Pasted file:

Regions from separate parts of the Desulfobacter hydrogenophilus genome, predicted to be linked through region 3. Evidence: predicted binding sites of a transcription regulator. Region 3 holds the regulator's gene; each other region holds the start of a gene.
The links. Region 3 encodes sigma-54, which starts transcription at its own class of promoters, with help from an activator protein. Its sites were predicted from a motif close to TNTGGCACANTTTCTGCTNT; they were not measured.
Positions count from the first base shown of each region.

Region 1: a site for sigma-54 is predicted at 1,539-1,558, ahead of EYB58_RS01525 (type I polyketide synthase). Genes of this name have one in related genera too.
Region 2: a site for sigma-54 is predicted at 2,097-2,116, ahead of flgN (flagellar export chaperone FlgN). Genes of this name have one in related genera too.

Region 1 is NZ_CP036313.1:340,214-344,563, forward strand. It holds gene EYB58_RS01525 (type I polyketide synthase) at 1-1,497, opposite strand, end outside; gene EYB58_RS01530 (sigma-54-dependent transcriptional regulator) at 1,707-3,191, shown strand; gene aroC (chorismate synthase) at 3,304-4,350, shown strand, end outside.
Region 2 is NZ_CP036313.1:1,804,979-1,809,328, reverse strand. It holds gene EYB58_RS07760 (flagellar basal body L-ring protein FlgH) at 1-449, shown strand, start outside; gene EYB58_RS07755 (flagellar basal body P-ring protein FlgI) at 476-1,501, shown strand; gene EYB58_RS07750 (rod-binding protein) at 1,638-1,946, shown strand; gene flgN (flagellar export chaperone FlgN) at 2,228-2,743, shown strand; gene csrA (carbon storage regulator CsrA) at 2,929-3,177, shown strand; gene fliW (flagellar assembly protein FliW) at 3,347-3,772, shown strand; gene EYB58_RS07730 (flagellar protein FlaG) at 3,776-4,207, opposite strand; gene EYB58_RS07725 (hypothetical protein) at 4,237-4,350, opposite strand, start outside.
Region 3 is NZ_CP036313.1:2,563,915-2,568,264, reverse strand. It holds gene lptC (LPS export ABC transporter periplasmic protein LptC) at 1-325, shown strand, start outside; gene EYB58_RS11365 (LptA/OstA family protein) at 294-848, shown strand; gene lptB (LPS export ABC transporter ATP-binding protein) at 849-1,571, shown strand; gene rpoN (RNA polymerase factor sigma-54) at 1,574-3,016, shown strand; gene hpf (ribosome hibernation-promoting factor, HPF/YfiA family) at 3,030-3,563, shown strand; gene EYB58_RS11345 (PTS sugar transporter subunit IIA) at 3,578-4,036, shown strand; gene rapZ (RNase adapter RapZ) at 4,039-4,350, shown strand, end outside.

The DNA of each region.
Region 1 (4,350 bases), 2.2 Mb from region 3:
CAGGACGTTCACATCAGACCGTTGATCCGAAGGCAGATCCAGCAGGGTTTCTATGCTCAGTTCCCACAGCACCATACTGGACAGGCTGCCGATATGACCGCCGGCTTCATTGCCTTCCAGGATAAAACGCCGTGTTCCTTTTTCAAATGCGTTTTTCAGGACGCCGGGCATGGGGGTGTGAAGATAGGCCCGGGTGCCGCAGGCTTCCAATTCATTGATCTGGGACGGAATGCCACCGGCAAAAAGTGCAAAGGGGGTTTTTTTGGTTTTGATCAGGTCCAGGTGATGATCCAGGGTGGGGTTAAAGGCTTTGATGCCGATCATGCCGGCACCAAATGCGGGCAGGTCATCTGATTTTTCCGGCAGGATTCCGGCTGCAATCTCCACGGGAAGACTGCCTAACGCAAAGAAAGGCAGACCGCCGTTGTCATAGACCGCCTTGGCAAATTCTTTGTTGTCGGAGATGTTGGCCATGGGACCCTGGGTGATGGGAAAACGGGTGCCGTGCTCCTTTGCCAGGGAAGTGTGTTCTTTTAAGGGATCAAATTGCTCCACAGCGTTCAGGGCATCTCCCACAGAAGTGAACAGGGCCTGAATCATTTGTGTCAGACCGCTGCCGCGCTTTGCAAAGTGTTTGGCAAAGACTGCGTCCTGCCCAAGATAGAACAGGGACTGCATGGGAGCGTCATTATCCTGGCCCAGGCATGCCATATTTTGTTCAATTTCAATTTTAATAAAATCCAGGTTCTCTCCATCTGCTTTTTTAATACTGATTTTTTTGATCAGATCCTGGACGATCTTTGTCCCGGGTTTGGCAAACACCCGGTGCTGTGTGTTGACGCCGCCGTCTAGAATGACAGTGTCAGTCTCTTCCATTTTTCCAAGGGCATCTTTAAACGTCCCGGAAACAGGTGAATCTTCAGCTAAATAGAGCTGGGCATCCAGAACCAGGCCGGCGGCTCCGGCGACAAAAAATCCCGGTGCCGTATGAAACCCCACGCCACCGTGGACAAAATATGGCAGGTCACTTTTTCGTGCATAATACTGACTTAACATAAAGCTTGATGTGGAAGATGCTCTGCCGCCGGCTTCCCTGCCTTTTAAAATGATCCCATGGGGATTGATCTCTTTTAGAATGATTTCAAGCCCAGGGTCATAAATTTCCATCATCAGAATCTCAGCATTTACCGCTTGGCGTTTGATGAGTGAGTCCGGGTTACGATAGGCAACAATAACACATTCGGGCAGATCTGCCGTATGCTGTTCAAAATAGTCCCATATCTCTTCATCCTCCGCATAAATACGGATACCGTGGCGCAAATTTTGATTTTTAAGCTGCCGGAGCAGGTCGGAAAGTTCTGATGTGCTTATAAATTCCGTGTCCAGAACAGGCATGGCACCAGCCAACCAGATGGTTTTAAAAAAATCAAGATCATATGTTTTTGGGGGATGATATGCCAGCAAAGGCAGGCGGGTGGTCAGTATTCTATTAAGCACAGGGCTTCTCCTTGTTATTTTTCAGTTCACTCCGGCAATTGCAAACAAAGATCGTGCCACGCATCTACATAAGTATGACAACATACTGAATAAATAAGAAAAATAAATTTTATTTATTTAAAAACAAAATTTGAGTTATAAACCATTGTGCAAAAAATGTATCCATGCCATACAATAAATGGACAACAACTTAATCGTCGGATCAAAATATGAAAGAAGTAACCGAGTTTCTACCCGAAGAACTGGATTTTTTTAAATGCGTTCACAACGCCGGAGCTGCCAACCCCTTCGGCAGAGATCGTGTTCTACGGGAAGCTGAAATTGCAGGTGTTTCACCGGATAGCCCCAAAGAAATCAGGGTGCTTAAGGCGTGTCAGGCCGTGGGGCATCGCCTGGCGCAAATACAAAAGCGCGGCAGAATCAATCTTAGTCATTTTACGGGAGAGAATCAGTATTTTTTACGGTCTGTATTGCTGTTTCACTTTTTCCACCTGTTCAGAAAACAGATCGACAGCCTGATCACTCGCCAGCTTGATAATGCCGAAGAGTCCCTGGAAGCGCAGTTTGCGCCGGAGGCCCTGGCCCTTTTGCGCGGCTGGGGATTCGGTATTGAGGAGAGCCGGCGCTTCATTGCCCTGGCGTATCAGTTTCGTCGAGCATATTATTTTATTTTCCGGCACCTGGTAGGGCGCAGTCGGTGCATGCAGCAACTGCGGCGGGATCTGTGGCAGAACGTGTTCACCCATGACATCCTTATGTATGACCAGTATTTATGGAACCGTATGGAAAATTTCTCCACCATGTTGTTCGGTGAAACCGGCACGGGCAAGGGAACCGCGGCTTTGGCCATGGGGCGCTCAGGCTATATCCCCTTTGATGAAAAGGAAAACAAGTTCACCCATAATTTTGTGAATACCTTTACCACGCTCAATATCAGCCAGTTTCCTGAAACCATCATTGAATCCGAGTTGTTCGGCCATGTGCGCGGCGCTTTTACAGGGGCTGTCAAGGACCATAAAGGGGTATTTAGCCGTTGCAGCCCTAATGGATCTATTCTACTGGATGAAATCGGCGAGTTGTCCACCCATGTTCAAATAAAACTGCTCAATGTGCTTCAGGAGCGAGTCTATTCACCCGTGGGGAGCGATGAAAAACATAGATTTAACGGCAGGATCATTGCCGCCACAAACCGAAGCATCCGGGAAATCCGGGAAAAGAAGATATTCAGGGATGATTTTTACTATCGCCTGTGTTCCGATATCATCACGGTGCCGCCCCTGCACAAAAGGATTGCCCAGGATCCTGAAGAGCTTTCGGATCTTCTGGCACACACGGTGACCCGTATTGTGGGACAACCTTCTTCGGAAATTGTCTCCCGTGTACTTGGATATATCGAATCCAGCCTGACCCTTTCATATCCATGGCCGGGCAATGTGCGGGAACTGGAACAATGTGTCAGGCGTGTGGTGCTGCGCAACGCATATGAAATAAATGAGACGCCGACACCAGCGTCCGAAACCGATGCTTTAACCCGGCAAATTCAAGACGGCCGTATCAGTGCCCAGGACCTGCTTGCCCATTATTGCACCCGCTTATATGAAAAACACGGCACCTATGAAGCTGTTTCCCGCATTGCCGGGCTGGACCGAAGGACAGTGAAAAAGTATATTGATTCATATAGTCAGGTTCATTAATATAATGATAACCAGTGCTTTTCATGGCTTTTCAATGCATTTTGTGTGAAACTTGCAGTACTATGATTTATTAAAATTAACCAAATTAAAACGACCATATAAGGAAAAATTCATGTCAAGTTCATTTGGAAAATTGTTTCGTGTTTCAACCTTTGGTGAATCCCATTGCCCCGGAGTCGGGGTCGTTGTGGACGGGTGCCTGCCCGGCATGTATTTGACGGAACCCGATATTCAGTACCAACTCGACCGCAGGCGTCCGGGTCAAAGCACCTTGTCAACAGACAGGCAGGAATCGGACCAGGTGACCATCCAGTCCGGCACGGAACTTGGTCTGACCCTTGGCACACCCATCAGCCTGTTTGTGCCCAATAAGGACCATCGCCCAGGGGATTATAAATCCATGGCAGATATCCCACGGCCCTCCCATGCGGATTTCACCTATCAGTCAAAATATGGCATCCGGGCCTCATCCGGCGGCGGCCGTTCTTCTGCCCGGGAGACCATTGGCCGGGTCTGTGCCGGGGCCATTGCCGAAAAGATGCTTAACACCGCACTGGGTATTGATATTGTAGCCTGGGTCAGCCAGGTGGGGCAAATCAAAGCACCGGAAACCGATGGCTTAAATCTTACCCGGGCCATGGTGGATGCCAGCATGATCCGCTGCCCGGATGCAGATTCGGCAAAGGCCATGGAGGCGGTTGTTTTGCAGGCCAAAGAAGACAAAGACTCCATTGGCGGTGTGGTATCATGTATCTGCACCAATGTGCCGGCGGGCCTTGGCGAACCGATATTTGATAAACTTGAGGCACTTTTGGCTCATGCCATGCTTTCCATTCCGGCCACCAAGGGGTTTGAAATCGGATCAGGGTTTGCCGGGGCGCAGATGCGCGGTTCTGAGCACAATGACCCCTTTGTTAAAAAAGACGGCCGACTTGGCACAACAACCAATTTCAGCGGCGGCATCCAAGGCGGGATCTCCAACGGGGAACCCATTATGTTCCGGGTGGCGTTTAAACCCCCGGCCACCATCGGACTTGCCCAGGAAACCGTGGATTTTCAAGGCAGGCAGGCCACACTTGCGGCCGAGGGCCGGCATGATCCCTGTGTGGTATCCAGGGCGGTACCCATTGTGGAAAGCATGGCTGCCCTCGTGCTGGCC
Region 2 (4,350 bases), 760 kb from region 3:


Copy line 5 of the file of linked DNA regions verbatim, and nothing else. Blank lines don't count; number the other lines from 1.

Region 2: a site for sigma-54 is predicted at 2,097-2,116, ahead of flgN (flagellar export chaperone FlgN). Genes of this name have one in related genera too.